makers / Beurdeley Dynasty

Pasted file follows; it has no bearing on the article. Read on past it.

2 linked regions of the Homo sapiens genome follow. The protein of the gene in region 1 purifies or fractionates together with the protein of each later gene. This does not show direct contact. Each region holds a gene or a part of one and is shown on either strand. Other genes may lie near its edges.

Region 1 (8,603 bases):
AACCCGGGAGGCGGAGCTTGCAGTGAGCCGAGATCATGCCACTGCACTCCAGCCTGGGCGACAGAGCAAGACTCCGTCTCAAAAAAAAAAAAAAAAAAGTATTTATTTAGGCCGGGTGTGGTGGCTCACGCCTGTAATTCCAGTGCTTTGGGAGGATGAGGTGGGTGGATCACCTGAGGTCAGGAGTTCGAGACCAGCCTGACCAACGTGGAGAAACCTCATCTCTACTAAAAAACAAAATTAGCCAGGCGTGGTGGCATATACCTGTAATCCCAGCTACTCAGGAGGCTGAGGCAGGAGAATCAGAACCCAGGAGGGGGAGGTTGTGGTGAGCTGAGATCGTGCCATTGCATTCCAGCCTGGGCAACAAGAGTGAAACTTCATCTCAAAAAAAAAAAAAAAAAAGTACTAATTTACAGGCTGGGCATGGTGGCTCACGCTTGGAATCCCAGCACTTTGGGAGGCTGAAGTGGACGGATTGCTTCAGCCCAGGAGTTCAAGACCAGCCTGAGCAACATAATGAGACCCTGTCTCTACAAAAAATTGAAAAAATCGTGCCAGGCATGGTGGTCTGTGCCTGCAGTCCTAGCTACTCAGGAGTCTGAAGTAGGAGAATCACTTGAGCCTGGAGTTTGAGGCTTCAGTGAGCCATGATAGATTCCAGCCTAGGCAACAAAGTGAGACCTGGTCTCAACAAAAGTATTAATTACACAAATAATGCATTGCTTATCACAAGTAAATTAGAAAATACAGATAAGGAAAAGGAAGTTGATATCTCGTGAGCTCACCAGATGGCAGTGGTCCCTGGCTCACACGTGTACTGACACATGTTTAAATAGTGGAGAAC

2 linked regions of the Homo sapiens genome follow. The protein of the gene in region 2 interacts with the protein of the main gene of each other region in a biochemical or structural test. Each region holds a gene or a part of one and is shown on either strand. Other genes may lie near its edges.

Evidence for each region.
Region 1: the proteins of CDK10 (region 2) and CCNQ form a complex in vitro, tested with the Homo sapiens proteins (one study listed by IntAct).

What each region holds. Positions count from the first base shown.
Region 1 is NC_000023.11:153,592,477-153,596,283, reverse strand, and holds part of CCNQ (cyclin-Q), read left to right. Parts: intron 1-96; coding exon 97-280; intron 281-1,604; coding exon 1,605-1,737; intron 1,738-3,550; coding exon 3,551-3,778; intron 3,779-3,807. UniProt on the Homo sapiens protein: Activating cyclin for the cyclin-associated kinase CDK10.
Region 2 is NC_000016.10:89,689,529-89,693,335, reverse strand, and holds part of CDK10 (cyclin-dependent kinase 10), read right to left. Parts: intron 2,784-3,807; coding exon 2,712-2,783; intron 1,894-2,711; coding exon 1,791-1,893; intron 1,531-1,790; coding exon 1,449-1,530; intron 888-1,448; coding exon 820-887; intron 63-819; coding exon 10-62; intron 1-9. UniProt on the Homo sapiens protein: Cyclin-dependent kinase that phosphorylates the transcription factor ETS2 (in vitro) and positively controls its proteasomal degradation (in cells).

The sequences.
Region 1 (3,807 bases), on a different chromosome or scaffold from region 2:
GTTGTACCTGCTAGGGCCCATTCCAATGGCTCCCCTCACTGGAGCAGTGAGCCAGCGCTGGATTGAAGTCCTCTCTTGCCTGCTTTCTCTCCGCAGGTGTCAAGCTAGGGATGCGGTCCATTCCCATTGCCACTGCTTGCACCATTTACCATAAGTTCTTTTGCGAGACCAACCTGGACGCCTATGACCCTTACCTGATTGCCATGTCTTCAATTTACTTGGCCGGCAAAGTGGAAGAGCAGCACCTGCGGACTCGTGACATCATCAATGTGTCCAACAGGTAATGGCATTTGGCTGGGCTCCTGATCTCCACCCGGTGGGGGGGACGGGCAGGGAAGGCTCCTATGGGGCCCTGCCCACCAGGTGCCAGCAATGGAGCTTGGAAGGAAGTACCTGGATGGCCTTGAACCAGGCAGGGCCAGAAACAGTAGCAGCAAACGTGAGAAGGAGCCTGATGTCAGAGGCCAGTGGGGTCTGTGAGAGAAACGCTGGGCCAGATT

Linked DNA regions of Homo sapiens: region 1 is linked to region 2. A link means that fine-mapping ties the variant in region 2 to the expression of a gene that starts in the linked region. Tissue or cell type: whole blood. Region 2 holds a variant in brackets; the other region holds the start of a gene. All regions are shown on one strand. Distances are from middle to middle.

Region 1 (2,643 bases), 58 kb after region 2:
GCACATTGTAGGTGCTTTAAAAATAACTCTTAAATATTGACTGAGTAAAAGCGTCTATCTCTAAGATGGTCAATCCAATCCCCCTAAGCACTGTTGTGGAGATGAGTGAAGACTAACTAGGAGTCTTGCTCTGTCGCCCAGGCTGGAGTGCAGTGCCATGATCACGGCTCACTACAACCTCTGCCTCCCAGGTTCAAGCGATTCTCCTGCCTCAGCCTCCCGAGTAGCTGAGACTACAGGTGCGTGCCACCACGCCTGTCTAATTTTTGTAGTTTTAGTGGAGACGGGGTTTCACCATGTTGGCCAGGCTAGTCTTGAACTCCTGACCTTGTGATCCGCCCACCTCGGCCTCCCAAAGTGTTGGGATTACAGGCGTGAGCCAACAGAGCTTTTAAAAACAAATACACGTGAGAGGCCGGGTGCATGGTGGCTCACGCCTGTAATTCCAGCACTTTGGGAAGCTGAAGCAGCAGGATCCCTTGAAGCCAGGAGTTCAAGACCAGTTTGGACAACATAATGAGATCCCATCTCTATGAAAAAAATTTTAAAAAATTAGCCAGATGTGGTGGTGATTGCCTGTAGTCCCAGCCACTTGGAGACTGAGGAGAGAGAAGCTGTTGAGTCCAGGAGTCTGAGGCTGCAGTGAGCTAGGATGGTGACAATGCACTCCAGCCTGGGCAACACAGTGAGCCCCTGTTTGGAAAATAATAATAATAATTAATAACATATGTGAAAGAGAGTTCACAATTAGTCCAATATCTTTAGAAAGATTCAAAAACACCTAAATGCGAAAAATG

Jean Beurdeley (1772-1853), a native Burgundian, enlisted as a saddler in the Murat Regiment for the duration of the French Revolutionary War, and on leaving the army, set up in 1818 as a marchand-mercier in the Rue Saint-Honoré in Paris, moving later to The Hanover Pavilion in the Bvd. des Italiens, when he was joined by his son, Louise-Auguste-Alfred (1808-1882), who commenced reproducing copies of the very finest example of the ancien régime, and to the very highest standards, so becoming one of the major suppliers to the Garde Meuble Imperial, creating pieces for the wedding of Napoleon III and Eugénie, whilst acquiring commissions from many European Royal Households. An exhibitor at the Parisian Universal Expositions of 1855, 1867, 1878 and 1889.and was a notable medal winner. His son, Alfred-Emmanuel-Louis (1847-1919) joined the business in 1875, and the business continued to prosper, until its closure in 1895 - the remaining stock was disposed in five separate auction sales between 1897 and 1898.